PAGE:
A US Navy destroyer carried out a “freedom of navigation operation” on Thursday, coming within 12 nautical miles of an artificial island built up by China in the South China Sea, US officials said.
The operation came as President Donald Trump’s administration seeks Chinese cooperation in dealing with North Korea’s missile and nuclear programmes and could complicate efforts to secure a common stance.
The officials, speaking on condition of anonymity, said the USS John S. McCain travelled close to Mischief Reef in the Spratly Islands, among a string of islets, reefs and shoals. China has territorial disputes with its neighbours over the area.
It was the third “freedom of navigation operation” conducted during Trump’s presidency. Neither China’s defence ministry nor its foreign ministry immediately responded to a request for comment.
The operation was the latest attempt to counter what Washington sees as Beijing’s efforts to limit freedom of navigation in the strategic waters, and comes as Trump is seeking China’s cooperation to rein in North Korea.
Tensions have risen recently after North Korea carried out two nuclear tests last year and two ICBM tests last month, prompting a strong round of UN sanctions which angered Pyongyang who threatened to teach the United States a “severe lesson”.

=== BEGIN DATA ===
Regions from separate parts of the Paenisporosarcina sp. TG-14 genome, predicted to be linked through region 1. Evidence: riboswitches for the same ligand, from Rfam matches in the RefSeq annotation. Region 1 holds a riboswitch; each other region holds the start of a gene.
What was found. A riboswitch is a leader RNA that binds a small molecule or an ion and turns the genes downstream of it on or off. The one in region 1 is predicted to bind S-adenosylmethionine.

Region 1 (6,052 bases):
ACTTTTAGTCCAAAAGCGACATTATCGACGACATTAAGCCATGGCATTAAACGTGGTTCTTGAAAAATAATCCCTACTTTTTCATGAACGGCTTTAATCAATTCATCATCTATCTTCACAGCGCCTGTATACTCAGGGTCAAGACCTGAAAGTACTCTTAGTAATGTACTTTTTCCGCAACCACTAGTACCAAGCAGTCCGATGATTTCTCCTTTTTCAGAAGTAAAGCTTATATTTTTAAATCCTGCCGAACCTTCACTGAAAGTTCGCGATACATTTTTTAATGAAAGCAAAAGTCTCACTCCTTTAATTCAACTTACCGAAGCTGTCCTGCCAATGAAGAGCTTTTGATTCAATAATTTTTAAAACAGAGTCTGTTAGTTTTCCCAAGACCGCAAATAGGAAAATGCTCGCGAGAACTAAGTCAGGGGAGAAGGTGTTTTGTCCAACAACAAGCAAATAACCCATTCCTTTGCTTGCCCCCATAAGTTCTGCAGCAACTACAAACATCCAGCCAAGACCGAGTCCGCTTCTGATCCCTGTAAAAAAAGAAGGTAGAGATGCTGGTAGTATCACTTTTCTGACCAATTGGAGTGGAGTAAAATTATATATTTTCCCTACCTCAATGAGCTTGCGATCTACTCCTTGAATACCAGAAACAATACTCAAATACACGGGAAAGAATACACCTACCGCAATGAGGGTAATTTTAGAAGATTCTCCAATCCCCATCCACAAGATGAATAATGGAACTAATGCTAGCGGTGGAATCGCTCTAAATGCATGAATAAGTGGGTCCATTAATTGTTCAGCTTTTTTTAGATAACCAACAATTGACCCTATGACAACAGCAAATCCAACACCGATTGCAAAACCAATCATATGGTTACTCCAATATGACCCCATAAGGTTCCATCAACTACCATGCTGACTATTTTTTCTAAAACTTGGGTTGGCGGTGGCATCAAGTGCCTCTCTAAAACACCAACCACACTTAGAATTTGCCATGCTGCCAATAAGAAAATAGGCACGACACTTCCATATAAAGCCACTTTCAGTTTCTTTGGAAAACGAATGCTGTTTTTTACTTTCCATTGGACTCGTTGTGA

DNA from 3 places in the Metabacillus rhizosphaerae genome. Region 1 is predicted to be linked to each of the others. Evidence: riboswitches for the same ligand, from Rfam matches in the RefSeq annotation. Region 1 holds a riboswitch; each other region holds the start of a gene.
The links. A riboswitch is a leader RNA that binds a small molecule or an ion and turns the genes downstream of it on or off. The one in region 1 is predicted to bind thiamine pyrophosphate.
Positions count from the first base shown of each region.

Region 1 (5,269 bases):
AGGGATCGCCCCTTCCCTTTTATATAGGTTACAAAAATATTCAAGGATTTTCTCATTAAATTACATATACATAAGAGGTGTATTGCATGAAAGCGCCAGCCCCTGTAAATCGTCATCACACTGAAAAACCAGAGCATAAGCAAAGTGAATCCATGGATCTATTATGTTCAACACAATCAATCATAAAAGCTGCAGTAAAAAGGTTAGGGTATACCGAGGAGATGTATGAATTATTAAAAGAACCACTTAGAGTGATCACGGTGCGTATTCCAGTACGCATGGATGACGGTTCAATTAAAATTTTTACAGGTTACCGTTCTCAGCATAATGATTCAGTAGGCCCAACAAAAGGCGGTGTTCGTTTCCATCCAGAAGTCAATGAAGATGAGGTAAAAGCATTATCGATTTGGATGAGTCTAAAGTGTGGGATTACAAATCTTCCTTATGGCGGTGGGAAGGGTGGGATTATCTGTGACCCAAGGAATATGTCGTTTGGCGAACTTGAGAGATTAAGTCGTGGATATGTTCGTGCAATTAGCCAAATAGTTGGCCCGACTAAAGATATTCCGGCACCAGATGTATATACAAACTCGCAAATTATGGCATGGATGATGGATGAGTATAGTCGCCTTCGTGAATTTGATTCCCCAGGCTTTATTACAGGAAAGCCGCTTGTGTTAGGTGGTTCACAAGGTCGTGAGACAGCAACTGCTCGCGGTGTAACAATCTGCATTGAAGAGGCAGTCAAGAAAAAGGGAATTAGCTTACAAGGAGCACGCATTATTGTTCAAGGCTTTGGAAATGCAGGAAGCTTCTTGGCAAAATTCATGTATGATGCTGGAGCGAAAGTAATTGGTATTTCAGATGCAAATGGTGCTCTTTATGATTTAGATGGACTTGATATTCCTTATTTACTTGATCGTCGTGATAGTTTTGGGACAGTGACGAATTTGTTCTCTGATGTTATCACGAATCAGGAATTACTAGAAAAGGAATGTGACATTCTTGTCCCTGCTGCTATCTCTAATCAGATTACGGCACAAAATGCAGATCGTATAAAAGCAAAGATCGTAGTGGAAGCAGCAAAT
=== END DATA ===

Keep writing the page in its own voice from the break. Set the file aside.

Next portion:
Trump in turn responded by warning North Korea it would face “fire and fury” if it further threatened the United States.
US Defence Secretary Jim Mattis issued a stark warning to North Korea on Wednesday, telling Pyongyang that it should stop any actions that would lead to the “end of its regime and the destruction of its people”.
The Trump administration has vowed to conduct more robust South China Sea operations.
Experts and officials have criticised President Barack Obama for potentially reinforcing China’s claims by sticking to innocent passage, in which a warship effectively recognised a territorial sea by crossing it speedily without stopping.
China’s claims in the South China Sea, through which about US$5 trillion in ship-borne trade passes each year are contested by Brunei, Malaysia, the Philippines, Taiwan and Vietnam.